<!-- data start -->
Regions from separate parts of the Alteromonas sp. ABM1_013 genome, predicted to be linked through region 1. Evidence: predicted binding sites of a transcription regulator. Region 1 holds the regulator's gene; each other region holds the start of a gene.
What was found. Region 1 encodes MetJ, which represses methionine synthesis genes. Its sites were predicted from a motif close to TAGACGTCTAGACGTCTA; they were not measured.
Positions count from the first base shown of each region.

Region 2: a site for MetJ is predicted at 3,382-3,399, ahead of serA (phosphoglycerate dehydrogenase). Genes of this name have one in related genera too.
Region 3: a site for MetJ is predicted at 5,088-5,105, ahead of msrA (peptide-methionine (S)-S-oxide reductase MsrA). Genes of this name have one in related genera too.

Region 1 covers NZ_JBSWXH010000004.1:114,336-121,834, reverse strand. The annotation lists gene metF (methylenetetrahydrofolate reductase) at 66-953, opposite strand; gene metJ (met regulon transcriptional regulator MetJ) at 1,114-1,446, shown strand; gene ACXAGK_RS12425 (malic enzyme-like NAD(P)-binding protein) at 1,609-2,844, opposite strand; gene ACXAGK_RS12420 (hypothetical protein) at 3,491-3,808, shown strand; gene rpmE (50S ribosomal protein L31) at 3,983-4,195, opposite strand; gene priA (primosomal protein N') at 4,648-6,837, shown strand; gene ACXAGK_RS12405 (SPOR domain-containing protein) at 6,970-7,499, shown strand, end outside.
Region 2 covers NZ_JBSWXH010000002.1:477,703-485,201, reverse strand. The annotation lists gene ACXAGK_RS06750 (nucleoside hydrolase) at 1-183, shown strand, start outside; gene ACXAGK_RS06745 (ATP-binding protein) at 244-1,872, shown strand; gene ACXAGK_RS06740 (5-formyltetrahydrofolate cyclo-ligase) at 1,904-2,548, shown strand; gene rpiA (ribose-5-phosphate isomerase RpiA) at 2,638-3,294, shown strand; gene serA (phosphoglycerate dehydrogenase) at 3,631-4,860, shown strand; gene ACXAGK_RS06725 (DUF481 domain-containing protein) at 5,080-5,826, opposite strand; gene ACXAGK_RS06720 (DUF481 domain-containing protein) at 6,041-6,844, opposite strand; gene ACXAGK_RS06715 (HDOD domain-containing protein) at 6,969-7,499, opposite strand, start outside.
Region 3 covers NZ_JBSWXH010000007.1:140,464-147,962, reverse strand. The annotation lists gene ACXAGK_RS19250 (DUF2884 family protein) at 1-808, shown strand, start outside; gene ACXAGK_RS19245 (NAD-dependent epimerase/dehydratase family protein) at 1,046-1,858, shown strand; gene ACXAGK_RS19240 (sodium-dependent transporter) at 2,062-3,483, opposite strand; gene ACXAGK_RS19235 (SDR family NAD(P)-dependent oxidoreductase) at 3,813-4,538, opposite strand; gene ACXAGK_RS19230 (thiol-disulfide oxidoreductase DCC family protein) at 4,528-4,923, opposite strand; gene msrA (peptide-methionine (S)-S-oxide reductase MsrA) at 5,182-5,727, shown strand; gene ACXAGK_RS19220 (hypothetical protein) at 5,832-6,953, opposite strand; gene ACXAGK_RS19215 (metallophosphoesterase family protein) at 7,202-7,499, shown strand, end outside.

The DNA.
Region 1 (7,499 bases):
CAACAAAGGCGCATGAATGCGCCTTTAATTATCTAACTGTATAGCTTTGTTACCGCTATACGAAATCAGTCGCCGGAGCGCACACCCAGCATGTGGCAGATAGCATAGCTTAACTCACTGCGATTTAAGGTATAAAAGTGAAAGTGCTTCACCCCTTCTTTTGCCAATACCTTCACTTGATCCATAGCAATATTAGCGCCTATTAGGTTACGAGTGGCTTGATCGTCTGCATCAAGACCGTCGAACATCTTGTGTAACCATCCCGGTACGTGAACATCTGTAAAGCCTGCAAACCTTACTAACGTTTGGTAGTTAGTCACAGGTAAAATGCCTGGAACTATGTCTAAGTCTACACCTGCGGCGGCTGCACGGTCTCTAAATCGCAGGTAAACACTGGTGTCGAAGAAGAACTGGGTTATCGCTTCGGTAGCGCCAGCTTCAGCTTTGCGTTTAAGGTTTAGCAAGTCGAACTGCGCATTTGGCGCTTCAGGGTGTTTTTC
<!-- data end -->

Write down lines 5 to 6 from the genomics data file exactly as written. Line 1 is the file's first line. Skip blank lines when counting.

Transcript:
Region 3: a site for MetJ is predicted at 5,088-5,105, ahead of msrA (peptide-methionine (S)-S-oxide reductase MsrA). Genes of this name have one in related genera too.

Region 1 covers NZ_JBSWXH010000004.1:114,336-121,834, reverse strand. The annotation lists gene metF (methylenetetrahydrofolate reductase) at 66-953, opposite strand; gene metJ (met regulon transcriptional regulator MetJ) at 1,114-1,446, shown strand; gene ACXAGK_RS12425 (malic enzyme-like NAD(P)-binding protein) at 1,609-2,844, opposite strand; gene ACXAGK_RS12420 (hypothetical protein) at 3,491-3,808, shown strand; gene rpmE (50S ribosomal protein L31) at 3,983-4,195, opposite strand; gene priA (primosomal protein N') at 4,648-6,837, shown strand; gene ACXAGK_RS12405 (SPOR domain-containing protein) at 6,970-7,499, shown strand, end outside.